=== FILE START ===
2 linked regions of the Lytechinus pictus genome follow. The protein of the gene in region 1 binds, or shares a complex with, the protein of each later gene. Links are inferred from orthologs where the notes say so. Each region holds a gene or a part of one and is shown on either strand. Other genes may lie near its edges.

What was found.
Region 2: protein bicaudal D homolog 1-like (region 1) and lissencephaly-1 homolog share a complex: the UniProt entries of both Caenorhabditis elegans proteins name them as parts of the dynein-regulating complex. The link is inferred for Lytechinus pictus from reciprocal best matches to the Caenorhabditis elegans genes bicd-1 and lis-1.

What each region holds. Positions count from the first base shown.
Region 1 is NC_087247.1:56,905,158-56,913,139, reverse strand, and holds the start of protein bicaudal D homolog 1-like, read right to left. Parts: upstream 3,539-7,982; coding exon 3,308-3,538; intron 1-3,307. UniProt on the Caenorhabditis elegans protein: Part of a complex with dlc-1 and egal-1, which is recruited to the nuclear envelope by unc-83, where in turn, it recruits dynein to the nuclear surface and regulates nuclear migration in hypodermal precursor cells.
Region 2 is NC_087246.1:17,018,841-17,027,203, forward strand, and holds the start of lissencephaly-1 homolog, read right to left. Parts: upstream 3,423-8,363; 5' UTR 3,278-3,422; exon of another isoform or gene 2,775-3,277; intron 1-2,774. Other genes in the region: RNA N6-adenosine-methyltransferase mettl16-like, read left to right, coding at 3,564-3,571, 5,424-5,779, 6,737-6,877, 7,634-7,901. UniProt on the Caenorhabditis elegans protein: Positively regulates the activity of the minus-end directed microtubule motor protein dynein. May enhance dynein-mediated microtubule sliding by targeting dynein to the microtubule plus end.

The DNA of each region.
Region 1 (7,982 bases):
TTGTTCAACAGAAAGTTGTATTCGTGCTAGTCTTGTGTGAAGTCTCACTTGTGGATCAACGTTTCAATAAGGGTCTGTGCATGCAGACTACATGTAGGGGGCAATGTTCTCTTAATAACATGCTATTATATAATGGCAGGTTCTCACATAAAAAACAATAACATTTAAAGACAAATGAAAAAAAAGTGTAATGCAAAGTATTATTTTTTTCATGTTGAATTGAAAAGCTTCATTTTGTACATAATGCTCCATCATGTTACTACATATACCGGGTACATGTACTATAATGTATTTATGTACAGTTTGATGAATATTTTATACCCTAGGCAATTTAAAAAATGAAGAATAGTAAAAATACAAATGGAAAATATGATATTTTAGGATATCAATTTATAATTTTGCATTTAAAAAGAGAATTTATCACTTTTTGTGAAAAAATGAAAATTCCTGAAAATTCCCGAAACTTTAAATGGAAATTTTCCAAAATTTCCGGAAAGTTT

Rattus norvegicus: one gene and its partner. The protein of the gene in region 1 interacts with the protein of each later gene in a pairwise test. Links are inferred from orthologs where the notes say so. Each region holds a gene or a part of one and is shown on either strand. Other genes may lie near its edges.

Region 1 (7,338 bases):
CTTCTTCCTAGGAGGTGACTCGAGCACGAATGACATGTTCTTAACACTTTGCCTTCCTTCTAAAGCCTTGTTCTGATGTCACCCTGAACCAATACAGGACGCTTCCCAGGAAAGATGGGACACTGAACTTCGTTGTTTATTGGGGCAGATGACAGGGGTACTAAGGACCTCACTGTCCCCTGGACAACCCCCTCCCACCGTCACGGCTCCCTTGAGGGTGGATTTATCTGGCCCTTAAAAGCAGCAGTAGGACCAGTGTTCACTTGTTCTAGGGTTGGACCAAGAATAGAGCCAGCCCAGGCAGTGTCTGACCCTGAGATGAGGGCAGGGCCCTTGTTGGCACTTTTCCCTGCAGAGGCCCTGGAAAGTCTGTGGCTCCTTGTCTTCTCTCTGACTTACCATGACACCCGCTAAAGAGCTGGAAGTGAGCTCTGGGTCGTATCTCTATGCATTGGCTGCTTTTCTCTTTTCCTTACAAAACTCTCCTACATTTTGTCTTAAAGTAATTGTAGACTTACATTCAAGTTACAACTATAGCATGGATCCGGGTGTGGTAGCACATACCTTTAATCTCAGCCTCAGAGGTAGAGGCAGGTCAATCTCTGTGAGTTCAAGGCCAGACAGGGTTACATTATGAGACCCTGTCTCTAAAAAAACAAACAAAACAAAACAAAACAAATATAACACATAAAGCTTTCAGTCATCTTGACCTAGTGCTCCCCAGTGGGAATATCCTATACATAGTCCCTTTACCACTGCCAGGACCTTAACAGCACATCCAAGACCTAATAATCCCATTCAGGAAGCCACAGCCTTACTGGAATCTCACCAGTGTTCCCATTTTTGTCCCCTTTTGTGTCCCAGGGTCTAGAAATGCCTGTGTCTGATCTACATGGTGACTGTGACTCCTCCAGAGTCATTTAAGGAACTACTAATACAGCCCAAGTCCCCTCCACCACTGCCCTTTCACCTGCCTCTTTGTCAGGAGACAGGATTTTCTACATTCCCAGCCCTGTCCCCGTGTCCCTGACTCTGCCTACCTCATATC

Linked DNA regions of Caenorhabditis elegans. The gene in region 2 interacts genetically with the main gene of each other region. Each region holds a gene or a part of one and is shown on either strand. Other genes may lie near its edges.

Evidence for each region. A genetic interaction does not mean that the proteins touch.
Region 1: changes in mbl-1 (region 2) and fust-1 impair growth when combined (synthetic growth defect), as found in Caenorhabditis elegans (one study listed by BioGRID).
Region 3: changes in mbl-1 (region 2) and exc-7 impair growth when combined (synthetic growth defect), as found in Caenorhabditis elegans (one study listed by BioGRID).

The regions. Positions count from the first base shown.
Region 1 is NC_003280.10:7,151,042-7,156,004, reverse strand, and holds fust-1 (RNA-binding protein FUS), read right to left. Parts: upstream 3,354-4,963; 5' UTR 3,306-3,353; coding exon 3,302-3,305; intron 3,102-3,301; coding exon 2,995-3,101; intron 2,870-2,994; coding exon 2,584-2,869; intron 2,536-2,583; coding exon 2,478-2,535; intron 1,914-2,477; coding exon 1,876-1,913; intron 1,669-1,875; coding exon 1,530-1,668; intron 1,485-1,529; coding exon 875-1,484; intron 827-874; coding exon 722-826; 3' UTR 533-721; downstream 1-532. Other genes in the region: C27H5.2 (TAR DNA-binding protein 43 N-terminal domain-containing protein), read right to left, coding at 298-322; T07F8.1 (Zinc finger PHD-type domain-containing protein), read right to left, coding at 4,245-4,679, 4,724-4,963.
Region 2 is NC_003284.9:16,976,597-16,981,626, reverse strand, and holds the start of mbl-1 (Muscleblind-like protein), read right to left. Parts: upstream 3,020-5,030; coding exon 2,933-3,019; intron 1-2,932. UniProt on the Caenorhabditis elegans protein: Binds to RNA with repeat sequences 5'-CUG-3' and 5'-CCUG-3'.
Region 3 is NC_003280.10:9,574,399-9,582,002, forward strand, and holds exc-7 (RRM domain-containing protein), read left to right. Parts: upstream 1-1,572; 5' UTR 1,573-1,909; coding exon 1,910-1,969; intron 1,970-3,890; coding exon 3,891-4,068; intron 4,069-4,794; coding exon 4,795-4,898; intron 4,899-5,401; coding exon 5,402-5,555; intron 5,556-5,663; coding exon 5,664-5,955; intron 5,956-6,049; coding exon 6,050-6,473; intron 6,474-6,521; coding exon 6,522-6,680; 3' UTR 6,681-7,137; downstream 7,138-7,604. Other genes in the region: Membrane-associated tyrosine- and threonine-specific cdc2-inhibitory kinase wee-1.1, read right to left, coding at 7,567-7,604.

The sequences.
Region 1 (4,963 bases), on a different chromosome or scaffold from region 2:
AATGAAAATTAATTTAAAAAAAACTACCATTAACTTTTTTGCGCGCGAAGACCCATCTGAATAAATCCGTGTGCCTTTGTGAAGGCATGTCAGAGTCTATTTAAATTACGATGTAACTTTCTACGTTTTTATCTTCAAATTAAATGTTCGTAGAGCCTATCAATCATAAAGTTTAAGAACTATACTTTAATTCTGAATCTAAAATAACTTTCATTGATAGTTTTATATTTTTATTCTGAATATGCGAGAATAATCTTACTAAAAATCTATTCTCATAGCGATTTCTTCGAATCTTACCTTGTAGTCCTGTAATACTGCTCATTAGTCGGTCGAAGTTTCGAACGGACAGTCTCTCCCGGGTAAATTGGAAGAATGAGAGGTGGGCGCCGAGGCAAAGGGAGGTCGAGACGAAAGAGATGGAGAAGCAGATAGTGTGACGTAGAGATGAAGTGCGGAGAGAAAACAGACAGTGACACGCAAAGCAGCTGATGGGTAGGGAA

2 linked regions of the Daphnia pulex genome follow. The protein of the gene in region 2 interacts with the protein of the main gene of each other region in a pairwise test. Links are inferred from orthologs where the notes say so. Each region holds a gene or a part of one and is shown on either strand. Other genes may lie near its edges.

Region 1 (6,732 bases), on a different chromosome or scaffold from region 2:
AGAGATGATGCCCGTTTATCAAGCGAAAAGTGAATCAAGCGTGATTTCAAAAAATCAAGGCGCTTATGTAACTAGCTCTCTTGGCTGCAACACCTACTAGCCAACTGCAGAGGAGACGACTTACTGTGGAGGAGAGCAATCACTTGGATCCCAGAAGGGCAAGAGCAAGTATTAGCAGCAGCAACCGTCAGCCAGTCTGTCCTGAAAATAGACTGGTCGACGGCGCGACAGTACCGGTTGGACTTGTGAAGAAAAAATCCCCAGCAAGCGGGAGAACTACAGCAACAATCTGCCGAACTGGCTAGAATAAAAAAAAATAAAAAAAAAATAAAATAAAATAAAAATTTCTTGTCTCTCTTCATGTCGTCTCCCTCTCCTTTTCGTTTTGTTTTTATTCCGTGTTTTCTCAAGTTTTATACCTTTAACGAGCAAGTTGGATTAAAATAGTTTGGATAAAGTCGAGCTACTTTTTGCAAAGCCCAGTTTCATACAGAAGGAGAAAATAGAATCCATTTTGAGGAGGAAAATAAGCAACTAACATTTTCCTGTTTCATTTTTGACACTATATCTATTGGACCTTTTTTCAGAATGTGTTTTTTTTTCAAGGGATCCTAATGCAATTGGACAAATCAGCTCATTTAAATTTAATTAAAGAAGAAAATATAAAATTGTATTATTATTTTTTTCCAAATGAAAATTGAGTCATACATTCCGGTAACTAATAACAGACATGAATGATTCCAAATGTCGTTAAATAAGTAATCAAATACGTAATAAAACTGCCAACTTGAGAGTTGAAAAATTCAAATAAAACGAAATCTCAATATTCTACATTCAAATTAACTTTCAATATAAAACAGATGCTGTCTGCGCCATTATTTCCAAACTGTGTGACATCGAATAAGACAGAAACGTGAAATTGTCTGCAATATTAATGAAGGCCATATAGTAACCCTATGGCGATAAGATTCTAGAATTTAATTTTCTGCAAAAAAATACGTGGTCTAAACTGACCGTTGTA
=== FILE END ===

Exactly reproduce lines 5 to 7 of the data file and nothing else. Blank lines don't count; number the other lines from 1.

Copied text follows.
Region 1 is NC_087247.1:56,905,158-56,913,139, reverse strand, and holds the start of protein bicaudal D homolog 1-like, read right to left. Parts: upstream 3,539-7,982; coding exon 3,308-3,538; intron 1-3,307. UniProt on the Caenorhabditis elegans protein: Part of a complex with dlc-1 and egal-1, which is recruited to the nuclear envelope by unc-83, where in turn, it recruits dynein to the nuclear surface and regulates nuclear migration in hypodermal precursor cells.
Region 2 is NC_087246.1:17,018,841-17,027,203, forward strand, and holds the start of lissencephaly-1 homolog, read right to left. Parts: upstream 3,423-8,363; 5' UTR 3,278-3,422; exon of another isoform or gene 2,775-3,277; intron 1-2,774. Other genes in the region: RNA N6-adenosine-methyltransferase mettl16-like, read left to right, coding at 3,564-3,571, 5,424-5,779, 6,737-6,877, 7,634-7,901. UniProt on the Caenorhabditis elegans protein: Positively regulates the activity of the minus-end directed microtubule motor protein dynein. May enhance dynein-mediated microtubule sliding by targeting dynein to the microtubule plus end.

The DNA of each region.